- TruthIWant points out that he underwent a CommEv procedure, and how it represented an opportunity to bully him into submission, rather than to try to figure out what happened as the paper documents suggest it is intended to do. Not that we’re surprised it turned out that way, but firsthand accounts are always valuable.
- Madora Pennington talks about her own CommEv, and gives a sense of how much monkey business was involved in auditing, especially in getting the person in the chair to report just how wonderful every auditing session was. Madora says memorably, “you aren’t allowed not to get better from auditing no matter what!”
- Speaking of CommEv’s, “Room 101” had one, too. It did not end well.
- In a related example of how “Scientology ethics” seem to be rather highly flexible, Tory Christman shared an experience she knew about where to Scientologists were cheated out of a lot of commission money by a WISE company. Apparently, the cult step in and reverse the arbitration award because the CEO of the company was a major donor. The cult changed policies that Hubbard put in place the day before they “heard” the complaint to protect the money of the larger donor. Money quote: “it was the first time I realized you could PAY to have ‘tech’ removed.”
- Lurkness located an interview that Mark Bunker did of Greg and Debra Barnes, talking about their CommEv’s and expulsion from the cult.
- Sunny Sands somehow managed to find out that various Flag restaurants have been put on cash only basis with their liquor suppliers by order of the state alcohol regulator. In life, you apparently can stiff just about anybody but the tax man and the booze peddler. One potential explanation for this is that the cult doesn’t regularly sell liquor at its restaurants, but is dusting off its liquor licenses to accommodate the booze-swilling IAS guests. Too bad they didn’t bother to read the fine print before trying to get (illegal) extended payment terms from their vendors. Hope Miscavige doesn’t read this blog and find out about it, or there are going to be some sorry campers in the RPF.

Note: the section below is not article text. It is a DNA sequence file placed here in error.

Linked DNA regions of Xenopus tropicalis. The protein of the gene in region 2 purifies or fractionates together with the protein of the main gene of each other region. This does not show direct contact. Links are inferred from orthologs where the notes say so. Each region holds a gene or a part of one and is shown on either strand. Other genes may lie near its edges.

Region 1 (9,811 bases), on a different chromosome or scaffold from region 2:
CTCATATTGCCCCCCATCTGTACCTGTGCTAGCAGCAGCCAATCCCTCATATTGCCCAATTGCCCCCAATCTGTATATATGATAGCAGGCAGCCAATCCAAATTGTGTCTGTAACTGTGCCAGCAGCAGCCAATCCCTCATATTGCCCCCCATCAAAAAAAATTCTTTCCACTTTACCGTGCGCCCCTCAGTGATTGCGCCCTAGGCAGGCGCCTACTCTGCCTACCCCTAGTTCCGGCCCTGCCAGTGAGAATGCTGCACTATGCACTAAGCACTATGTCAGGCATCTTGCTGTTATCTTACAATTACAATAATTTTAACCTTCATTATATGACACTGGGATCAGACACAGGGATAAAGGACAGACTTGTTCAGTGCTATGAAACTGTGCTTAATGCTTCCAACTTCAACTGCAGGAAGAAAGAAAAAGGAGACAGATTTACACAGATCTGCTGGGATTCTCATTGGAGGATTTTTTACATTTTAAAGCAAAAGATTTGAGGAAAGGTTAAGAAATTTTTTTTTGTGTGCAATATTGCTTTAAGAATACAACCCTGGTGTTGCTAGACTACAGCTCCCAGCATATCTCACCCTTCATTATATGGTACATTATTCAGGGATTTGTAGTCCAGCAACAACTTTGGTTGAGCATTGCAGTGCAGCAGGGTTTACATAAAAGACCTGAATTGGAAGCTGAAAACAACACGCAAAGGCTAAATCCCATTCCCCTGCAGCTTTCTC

- NoseInABk picks up on a cute poll that TMZ is doing about Tom Cruise’s involvement with Suri. Apparently, 96% think Cruise should not have the right to get Suri involved in the cult, though interestingly the readership is far more divided on whether “Abandoned” is a defamatory term.
- MonkeyKnickers writes an open letter to the cult, providing some heartfelt advice to management on how to improve the cult’s image. One of her better efforts, one that proves that messing with the pregnant lady carrying twins is generally less than smart.
- TheCommodeDoor finds a nifty quote in a nifty paper by Stephen A. Kent of the University of Alberta on whether Scientology is a religion.
- Chuck Beatty, who designed the routing forms for refunds in the 1980s with the express intent of driving people seeking refunds over the edge, gives some background on what he did.
Mike Rinder’s Blog
- Mike posted an article mulling over the extent to which Tom Cruise is subject to the disconnection policies that other Scientologists must live by. It’s a well-written piece that doesn’t cover a lot of new ground in the discussion, but is a clear and cogent summary of what most of us already understand, and is worth reading on that basis. http://www.mikerindersblog.org/tom-cruise-and-disconnection/
- Mike’s second article relays a story on BackInComm, the South African blog of the wave of ex-Scientologists recently declared by the head office. Mike references the story of Ernest & Gaye Corbett, decades long Scientologists and, according to Mike, the highest-profile members of the cult in SA. More useful details to try to back into what Miscavige thinks he is doing. http://backincomm.wordpress.com/2013/11/09/here-is-their-story-ernest-gaye-corbett/#more-132
WWP, ESMB, OCMB
Aeger Primo helps out in a big way today, again. A serious article to lead off followed by some lulz.
- WWP picked up a broadcast by the Canadian Broadcasting Corporation on the harassment campaign against Marty Rathbun, to be aired Sunday (tomorrow) at 10pm ET.
- ESMB has some snark and info about the casting call ad for actors “needed” to make the upcoming Co$ events at Flag (Clearwater, FL) look “good.” Apparently, management thinks the average Scientologist is just not attractive enough to populate a brochure. Either that or that, or if they used 15 culties for the brochure photos, at a rate of one blowing a month, they’d have to re-shoot the brochure in just over a year. Now you know why Winston was so overwhelmed at work in his job at the Ministry of Truth: erasing unpersons is a lot of work.
- Some pretty good humor and shoops about Tom Cruise’s comment in the Bauer Media deposition about how “My work as an actor is as hard as fighting in Afghanistan.” Some nice imagining how our troops would feel about the comparison. Both ESMB and WWP are weighing in.
- OCMB captures Angry Gay Pope talking about his recent adventure, including the “citizen’s arrest.”
- OCMB ponders what slant the cult might take on a new “tag line” for its ads.